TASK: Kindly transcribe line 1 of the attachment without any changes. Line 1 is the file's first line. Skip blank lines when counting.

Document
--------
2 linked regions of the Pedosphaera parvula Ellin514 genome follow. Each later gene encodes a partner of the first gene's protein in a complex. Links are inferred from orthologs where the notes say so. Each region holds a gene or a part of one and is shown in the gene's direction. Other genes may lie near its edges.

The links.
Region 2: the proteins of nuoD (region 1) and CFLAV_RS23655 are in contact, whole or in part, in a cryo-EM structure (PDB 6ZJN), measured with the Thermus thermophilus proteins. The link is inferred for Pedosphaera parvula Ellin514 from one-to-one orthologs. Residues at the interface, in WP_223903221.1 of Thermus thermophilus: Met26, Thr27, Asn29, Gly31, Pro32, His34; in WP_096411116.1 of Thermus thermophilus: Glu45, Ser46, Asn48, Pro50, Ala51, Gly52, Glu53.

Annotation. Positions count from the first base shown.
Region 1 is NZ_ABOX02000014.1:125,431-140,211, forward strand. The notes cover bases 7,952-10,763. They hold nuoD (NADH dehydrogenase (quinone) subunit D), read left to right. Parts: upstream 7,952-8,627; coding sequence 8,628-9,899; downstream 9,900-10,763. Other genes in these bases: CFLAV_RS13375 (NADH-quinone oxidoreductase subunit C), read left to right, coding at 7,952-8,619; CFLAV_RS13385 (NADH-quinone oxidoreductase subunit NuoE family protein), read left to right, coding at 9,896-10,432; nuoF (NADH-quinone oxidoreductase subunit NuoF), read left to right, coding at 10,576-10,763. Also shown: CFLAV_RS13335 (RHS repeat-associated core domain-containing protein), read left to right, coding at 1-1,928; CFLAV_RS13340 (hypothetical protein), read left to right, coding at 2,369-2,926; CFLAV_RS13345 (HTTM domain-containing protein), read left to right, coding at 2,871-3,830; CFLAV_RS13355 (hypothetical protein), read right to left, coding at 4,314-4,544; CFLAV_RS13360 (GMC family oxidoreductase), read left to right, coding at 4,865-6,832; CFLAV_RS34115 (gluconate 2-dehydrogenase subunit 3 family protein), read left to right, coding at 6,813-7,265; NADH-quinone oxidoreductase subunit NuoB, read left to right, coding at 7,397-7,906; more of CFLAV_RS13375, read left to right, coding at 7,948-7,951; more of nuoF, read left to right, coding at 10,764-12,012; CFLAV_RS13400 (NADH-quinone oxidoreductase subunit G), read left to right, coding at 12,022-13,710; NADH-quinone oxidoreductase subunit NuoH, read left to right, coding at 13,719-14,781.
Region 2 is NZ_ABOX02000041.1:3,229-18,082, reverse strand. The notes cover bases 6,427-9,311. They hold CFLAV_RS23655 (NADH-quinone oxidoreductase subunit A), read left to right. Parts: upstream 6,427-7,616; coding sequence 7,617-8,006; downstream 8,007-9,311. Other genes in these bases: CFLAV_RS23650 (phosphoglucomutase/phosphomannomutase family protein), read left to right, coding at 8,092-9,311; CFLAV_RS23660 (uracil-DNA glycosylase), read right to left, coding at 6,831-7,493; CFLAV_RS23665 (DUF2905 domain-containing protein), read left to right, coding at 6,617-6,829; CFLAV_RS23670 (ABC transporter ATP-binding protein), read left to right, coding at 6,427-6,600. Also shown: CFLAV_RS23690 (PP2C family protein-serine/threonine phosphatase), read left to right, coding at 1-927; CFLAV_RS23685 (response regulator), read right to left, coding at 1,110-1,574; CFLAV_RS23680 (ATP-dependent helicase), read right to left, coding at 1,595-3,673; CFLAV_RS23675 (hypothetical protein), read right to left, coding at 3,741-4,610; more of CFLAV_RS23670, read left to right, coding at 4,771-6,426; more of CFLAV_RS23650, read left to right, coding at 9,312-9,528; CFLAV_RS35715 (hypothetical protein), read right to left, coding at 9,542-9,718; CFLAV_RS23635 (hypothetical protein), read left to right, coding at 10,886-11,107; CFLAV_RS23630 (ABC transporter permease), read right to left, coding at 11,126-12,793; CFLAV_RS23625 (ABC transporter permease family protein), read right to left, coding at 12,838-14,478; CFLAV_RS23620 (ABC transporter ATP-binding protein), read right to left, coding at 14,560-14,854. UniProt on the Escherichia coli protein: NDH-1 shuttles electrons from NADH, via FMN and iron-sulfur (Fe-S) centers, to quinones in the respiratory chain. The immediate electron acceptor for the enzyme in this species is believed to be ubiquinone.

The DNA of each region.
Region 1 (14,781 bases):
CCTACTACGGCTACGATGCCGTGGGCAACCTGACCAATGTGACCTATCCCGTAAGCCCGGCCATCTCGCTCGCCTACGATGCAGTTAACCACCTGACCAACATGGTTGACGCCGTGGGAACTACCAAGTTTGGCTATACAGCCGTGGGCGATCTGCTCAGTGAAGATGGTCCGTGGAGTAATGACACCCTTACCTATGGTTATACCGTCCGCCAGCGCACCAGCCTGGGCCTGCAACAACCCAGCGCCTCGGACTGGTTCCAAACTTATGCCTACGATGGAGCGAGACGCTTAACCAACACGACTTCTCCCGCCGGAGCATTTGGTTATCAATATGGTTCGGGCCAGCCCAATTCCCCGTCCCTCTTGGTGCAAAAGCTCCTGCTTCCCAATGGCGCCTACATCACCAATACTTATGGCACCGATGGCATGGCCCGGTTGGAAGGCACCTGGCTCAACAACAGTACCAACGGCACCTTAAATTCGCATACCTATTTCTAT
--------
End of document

2 linked regions of the Pedosphaera parvula Ellin514 genome follow. Each later gene encodes a partner of the first gene's protein in a complex. Links are inferred from orthologs where the notes say so. Each region holds a gene or a part of one and is shown in the gene's direction. Other genes may lie near its edges.